As with most things, when it comes selecting a drug regimen for the treatment of chronic disease, one size does not fit all. If you take medications, you may have wondered why that is the case. One reason is because of pharmacogenomics.
Pharmacogenomics refers to “the entire spectrum of genes that interact to determine drug efficacy and safety.” In practice, many people may use the terms pharmacogenomics and pharmacogenetics interchangeably.
Pharmacogenetics, however, also refers to variants of one gene that affect drug response. The study of both pharmacogenomics and pharmacogenetics can help to optimize drug therapy and minimize drug toxicity based on an individual’s genetic profile.
What is a gene?
A gene is a series of codons that specify a particular protein. Genetic variation may result in altered protein sequence and function or in altered protein levels. This is significant, because these proteins can have an effect on how your body interacts with medications.
How do pharmacogenomic variations affect drug response?
The impact of pharmacogenomic variations on drug response have traditionally been divided into four categories:
- Those that affect drug pharmacokinetics. Pharmacokinetics refers to how a medication moves through a person’s body, i.e., how the drug is absorbed, distributed, metabolized, and eliminated. An example of a genetic variation that affects pharmacokinetics is one in which drug metabolism is altered, subsequently affecting plasma concentration.
- Those that effect on pharmacodynamics. Pharmacodynamics refers to a person’s therapeutic response to a medication; this depends on a medication’s affinity and activity at its site of action. An example of a genetic variation that affects pharmacodynamics is one in which binding of a drug to its receptor is reduced, thereby decreasing therapeutic efficacy.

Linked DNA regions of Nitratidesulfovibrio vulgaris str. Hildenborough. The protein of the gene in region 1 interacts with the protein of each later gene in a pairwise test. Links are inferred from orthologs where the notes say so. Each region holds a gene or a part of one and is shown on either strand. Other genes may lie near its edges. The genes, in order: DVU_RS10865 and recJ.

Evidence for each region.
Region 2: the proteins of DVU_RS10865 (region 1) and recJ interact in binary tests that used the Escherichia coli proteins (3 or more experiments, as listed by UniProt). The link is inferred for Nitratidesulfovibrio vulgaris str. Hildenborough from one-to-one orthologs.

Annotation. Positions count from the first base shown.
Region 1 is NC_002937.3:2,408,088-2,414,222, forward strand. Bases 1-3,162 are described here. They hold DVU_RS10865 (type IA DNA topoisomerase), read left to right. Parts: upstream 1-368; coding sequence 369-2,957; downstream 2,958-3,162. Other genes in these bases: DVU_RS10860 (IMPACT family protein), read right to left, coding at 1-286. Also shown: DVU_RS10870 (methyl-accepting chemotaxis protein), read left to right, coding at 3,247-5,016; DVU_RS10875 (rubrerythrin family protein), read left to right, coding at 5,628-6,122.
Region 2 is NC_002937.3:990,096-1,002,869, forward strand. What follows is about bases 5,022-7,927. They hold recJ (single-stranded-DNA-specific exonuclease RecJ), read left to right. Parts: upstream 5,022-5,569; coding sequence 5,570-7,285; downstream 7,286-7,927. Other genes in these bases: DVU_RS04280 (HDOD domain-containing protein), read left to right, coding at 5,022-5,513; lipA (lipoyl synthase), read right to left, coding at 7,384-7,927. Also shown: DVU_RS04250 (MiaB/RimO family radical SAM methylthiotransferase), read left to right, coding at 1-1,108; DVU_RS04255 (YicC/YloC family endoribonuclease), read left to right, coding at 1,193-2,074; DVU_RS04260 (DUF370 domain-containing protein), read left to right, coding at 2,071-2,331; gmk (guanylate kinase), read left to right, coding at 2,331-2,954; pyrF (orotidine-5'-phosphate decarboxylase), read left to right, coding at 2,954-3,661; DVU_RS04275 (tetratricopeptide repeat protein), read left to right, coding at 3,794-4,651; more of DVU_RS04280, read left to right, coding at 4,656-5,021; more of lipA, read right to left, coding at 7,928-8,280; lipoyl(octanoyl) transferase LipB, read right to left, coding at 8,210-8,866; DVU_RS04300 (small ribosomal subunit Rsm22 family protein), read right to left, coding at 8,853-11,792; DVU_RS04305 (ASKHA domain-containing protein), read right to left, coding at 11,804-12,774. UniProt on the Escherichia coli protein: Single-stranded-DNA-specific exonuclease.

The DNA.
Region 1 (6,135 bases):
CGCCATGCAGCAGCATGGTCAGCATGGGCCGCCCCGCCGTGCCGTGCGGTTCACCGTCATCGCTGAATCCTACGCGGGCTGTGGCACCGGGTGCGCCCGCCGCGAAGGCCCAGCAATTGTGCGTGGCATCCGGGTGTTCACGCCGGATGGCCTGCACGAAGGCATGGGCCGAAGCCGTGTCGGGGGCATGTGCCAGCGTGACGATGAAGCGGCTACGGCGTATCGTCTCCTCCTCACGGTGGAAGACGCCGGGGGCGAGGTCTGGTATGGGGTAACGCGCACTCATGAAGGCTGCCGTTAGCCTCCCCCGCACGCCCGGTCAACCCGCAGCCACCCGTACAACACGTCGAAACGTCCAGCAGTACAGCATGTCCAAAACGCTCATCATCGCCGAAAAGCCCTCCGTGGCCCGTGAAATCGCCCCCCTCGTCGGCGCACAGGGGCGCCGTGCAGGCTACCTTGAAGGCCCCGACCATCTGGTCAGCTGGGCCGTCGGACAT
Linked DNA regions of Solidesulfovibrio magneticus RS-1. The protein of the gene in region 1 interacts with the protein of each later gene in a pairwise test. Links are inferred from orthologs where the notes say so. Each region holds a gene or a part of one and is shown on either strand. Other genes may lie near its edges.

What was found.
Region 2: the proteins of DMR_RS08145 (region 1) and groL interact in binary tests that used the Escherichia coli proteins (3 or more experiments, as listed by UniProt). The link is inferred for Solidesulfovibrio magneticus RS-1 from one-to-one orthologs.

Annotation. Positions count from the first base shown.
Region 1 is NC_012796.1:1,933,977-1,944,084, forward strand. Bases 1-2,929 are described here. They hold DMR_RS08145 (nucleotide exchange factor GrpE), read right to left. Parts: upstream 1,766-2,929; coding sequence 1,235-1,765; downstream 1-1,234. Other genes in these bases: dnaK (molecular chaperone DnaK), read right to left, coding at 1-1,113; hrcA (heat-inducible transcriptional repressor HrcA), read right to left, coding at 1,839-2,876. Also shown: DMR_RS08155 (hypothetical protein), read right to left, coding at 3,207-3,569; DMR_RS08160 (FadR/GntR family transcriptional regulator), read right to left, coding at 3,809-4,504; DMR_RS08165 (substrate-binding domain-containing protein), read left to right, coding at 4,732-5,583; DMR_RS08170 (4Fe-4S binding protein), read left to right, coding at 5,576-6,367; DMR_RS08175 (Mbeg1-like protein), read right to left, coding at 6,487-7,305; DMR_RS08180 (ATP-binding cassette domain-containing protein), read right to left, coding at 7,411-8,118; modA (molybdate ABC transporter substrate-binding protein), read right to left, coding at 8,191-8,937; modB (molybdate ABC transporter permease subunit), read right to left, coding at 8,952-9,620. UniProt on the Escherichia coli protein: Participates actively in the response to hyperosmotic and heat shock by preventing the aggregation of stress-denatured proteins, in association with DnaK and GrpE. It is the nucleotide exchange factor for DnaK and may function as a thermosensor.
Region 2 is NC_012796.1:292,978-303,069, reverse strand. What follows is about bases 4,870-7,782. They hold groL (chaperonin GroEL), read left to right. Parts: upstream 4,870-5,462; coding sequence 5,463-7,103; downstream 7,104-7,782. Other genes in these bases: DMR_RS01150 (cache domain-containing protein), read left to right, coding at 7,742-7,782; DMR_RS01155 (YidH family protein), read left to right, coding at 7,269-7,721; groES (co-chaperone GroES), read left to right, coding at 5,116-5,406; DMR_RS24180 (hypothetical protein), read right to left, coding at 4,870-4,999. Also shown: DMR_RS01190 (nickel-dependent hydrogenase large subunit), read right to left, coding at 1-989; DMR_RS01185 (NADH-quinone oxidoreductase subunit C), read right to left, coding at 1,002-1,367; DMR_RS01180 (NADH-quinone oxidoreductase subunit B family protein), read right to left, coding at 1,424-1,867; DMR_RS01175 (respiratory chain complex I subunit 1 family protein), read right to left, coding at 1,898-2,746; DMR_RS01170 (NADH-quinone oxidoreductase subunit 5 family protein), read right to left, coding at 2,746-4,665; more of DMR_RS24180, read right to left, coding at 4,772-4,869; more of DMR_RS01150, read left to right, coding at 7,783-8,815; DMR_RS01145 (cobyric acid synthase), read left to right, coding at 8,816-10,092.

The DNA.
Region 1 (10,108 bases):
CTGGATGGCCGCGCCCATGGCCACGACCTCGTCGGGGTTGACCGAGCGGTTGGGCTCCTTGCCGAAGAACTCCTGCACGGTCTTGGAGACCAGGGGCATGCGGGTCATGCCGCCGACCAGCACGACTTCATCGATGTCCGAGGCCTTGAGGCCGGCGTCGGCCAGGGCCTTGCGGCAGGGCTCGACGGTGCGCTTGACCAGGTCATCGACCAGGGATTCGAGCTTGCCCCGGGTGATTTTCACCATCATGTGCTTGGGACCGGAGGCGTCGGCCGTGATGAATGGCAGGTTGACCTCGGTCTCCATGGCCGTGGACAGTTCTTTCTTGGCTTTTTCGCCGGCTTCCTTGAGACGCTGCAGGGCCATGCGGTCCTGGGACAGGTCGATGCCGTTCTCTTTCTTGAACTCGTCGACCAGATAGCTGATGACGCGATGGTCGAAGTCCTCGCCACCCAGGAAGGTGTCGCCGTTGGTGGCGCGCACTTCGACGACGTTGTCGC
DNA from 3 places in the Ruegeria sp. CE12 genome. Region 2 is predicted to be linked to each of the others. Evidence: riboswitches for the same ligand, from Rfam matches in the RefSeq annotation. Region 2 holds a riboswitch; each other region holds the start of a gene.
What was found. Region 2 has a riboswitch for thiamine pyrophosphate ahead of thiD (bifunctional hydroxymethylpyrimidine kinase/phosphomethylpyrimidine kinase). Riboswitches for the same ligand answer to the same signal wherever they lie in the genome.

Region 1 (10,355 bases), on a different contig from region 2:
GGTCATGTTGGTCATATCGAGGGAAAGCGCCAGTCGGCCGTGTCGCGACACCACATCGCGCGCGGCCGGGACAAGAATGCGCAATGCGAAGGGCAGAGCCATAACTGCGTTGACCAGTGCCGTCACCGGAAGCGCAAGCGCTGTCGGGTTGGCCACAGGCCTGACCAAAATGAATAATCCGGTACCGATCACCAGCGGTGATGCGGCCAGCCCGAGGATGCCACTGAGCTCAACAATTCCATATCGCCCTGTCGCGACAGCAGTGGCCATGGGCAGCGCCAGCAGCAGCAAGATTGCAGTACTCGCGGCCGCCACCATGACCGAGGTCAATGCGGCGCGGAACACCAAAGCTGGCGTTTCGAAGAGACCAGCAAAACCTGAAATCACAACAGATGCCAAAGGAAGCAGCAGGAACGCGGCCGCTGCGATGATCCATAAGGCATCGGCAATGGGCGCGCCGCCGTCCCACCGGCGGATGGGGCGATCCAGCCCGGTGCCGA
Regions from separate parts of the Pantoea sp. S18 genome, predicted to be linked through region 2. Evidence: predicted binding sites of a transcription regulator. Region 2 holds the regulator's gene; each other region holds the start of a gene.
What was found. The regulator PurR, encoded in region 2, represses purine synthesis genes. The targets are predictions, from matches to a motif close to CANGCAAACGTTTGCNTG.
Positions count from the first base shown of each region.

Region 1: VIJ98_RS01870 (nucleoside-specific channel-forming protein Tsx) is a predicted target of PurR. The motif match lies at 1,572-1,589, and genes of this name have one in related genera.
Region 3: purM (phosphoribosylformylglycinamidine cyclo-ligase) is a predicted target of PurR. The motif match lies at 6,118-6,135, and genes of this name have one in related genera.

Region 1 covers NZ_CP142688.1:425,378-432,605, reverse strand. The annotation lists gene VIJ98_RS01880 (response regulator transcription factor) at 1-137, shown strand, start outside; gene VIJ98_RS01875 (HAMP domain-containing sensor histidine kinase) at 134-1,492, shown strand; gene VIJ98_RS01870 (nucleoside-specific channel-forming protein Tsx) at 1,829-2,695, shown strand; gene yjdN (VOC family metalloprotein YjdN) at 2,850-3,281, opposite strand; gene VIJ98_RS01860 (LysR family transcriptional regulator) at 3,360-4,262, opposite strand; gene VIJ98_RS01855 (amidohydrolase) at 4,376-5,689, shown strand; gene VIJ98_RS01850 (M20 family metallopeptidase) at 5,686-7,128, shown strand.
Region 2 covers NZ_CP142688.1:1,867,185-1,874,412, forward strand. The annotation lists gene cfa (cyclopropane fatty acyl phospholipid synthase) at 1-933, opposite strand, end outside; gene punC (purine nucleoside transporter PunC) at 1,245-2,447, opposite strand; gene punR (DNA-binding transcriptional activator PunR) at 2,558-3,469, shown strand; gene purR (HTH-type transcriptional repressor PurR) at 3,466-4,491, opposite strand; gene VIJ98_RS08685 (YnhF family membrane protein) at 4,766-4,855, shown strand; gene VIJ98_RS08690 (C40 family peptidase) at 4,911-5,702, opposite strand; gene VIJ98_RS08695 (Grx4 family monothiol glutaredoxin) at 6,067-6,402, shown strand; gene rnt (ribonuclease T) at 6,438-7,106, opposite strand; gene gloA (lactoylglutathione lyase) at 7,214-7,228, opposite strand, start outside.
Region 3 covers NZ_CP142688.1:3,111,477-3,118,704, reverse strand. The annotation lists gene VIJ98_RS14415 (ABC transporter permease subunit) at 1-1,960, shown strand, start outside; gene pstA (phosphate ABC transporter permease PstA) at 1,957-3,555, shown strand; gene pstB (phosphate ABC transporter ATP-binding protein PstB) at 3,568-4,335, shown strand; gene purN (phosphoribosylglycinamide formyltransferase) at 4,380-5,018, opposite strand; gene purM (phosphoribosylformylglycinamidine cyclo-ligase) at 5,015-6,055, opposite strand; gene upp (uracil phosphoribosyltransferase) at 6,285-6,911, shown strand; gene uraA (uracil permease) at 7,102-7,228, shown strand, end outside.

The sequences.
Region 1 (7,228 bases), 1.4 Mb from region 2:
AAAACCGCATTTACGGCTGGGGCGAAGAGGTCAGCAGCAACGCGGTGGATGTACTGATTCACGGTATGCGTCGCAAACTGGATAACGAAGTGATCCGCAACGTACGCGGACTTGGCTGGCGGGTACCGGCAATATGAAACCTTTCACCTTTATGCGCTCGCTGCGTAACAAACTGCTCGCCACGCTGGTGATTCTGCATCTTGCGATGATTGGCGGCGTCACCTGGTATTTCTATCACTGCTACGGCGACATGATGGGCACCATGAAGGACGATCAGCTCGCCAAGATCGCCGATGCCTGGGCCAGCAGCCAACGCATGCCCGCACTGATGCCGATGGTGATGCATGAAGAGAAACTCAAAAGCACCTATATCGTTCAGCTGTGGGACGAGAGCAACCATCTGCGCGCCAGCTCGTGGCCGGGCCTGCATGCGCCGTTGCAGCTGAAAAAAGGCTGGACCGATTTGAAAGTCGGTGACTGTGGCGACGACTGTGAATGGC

- Those that affect idiosyncratic reactions. An idiosyncratic reaction is an adverse reaction to a medication that is both rare and unpredictable. An example of a genetic variation that affects idiosyncratic reactions is one in which the likelihood of a hypersensitivity reaction to a certain drug is increased.
- Those that affect disease pathogenesis or severity and response to specific therapies. Pathogenesis refers to the origination and development of a disease. An example of a genetic variation that affects pathogenesis is a specific molecular defect related to the development of certain malignancies for which there are targeted therapies.
How can the study of pharmacogenomics help to optimize your drug therapy and minimize side effects?
Organizations like 23andMe allow people to “access, understand, and benefit” from the study of pharmacogenomics. With their simple home-based saliva collection kits, all you have to do is order their Health + Ancestry service; register, and spit into, the provided tube; and mail the kit back to their lab via the pre-paid package. Next, their lab extracts, processes, and analyzes the DNA from the cells in your saliva. Within 6 to 8 weeks, you get an email notifying you that you can view your results in your online account and discover what your DNA says about you. By sharing those results with your healthcare providers, they then can use that information to ensure that you get the most benefit from your medications while minimizing the risk of side effects.
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- Roden DM. Pharmacogenetics. In: Brunton LL, Knollmann BC, Hilal-Dandan R. eds. Goodman & Gilman’s: The Pharmacological Basis of Therapeutics, 13e New York, NY: McGraw-Hill; . https://accesspharmacy.mhmedical.com.ezproxy4.library.arizona.edu/content.aspx?bookid=2189§ionid=167889559. Accessed September 12, 2017.
- Tantisira K, Weiss ST. Overview of pharmacogenomics. Post TW, ed. UpToDate. Waltham, MA: UpToDate Inc. https://www.uptodate.com. Accessed September 13, 2017.
- Our Mission. 23andMe.com. https://mediacenter.23andme.com. Accessed September 13, 2017.
- How it works. 23andMe.com. https://www.23andme.com/howitworks. Accessed September 13, 2017.
- Our science. 23andMe.com. https://www.23andme.com/genetic-science. Accessed September 13, 2017.
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